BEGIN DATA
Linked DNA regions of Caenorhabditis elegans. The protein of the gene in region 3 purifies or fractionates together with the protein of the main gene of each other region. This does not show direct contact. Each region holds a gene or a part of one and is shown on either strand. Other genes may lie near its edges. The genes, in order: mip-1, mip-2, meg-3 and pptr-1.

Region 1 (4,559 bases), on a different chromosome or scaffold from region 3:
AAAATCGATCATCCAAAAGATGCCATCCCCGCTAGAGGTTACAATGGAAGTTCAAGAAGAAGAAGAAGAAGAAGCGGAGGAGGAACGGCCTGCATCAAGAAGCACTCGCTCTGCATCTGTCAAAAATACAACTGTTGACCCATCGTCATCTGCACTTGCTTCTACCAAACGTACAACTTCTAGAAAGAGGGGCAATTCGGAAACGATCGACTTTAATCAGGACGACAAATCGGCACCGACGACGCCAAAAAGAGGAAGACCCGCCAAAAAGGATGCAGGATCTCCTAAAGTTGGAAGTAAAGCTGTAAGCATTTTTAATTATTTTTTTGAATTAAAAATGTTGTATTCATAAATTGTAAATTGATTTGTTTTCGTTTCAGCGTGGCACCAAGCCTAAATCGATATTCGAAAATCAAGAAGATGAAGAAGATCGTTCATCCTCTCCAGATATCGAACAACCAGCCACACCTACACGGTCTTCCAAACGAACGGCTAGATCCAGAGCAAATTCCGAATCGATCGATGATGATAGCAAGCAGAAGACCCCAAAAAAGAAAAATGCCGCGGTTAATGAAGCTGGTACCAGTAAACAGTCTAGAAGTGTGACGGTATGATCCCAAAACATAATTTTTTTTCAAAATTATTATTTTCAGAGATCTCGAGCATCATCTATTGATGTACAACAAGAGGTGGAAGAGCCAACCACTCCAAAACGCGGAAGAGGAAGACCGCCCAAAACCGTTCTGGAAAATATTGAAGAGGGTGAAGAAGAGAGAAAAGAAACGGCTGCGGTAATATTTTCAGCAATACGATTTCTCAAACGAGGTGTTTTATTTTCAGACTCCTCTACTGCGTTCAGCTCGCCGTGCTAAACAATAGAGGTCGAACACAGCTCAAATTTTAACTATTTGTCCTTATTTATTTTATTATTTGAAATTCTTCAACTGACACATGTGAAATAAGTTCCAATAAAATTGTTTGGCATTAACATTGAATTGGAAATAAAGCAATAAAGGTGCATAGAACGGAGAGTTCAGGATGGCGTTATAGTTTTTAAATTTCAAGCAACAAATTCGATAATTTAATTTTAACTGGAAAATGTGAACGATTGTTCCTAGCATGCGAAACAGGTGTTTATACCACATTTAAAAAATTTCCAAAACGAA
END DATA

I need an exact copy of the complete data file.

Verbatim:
Linked DNA regions of Caenorhabditis elegans. The protein of the gene in region 3 purifies or fractionates together with the protein of the main gene of each other region. This does not show direct contact. Each region holds a gene or a part of one and is shown on either strand. Other genes may lie near its edges. The genes, in order: mip-1, mip-2, meg-3 and pptr-1.

Region 1 (4,559 bases), on a different chromosome or scaffold from region 3:
AAAATCGATCATCCAAAAGATGCCATCCCCGCTAGAGGTTACAATGGAAGTTCAAGAAGAAGAAGAAGAAGAAGCGGAGGAGGAACGGCCTGCATCAAGAAGCACTCGCTCTGCATCTGTCAAAAATACAACTGTTGACCCATCGTCATCTGCACTTGCTTCTACCAAACGTACAACTTCTAGAAAGAGGGGCAATTCGGAAACGATCGACTTTAATCAGGACGACAAATCGGCACCGACGACGCCAAAAAGAGGAAGACCCGCCAAAAAGGATGCAGGATCTCCTAAAGTTGGAAGTAAAGCTGTAAGCATTTTTAATTATTTTTTTGAATTAAAAATGTTGTATTCATAAATTGTAAATTGATTTGTTTTCGTTTCAGCGTGGCACCAAGCCTAAATCGATATTCGAAAATCAAGAAGATGAAGAAGATCGTTCATCCTCTCCAGATATCGAACAACCAGCCACACCTACACGGTCTTCCAAACGAACGGCTAGATCCAGAGCAAATTCCGAATCGATCGATGATGATAGCAAGCAGAAGACCCCAAAAAAGAAAAATGCCGCGGTTAATGAAGCTGGTACCAGTAAACAGTCTAGAAGTGTGACGGTATGATCCCAAAACATAATTTTTTTTCAAAATTATTATTTTCAGAGATCTCGAGCATCATCTATTGATGTACAACAAGAGGTGGAAGAGCCAACCACTCCAAAACGCGGAAGAGGAAGACCGCCCAAAACCGTTCTGGAAAATATTGAAGAGGGTGAAGAAGAGAGAAAAGAAACGGCTGCGGTAATATTTTCAGCAATACGATTTCTCAAACGAGGTGTTTTATTTTCAGACTCCTCTACTGCGTTCAGCTCGCCGTGCTAAACAATAGAGGTCGAACACAGCTCAAATTTTAACTATTTGTCCTTATTTATTTTATTATTTGAAATTCTTCAACTGACACATGTGAAATAAGTTCCAATAAAATTGTTTGGCATTAACATTGAATTGGAAATAAAGCAATAAAGGTGCATAGAACGGAGAGTTCAGGATGGCGTTATAGTTTTTAAATTTCAAGCAACAAATTCGATAATTTAATTTTAACTGGAAAATGTGAACGATTGTTCCTAGCATGCGAAACAGGTGTTTATACCACATTTAAAAAATTTCCAAAACGAA